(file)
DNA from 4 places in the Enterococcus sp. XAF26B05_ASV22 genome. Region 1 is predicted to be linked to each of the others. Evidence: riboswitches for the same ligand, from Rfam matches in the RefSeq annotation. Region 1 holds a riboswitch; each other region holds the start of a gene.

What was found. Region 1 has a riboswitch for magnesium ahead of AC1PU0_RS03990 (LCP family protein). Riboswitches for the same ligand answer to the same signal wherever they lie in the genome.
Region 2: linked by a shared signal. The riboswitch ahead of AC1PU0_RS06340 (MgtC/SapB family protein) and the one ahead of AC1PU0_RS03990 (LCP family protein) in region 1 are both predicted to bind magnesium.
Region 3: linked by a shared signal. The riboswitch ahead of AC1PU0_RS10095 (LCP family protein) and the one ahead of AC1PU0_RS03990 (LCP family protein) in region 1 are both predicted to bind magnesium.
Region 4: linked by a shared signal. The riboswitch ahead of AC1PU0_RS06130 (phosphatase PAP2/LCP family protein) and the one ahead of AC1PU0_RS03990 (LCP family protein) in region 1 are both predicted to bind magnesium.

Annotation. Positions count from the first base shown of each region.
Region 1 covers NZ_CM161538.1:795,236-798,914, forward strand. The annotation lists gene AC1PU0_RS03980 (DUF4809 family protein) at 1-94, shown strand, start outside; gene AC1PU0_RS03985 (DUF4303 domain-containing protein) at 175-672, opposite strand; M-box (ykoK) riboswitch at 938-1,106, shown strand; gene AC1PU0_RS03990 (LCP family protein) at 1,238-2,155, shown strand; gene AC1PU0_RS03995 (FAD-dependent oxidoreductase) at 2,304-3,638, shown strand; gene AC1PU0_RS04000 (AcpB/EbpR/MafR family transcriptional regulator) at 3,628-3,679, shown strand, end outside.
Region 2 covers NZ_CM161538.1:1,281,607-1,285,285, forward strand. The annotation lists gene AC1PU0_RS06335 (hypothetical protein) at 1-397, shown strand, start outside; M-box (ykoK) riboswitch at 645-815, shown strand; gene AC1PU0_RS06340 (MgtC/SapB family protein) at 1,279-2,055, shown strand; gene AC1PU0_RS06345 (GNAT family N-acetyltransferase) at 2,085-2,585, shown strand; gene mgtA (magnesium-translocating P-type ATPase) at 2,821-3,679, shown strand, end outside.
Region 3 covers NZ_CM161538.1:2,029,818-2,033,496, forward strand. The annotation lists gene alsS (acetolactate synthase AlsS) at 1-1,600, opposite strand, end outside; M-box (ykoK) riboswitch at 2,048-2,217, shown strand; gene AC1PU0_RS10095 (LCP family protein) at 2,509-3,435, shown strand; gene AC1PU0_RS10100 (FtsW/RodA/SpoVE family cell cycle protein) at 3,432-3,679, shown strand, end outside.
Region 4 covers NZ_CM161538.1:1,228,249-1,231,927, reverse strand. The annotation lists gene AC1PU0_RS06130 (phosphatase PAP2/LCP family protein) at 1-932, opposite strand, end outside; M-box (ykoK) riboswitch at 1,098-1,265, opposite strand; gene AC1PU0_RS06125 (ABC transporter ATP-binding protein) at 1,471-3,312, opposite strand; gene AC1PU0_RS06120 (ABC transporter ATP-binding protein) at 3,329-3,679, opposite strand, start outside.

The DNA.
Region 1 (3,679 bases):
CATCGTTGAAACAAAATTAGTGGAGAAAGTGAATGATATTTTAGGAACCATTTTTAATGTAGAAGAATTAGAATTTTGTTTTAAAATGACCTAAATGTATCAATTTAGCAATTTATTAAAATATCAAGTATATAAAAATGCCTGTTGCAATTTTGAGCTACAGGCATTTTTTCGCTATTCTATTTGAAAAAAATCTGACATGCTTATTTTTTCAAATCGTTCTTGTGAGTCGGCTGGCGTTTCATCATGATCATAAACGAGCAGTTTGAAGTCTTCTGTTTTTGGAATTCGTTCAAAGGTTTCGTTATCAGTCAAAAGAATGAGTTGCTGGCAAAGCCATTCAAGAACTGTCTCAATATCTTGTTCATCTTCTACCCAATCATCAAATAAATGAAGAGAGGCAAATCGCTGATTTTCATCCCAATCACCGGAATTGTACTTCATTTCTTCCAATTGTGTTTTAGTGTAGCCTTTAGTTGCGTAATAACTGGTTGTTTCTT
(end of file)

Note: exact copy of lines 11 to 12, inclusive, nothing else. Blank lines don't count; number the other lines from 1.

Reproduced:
The DNA.
Region 1 (3,679 bases):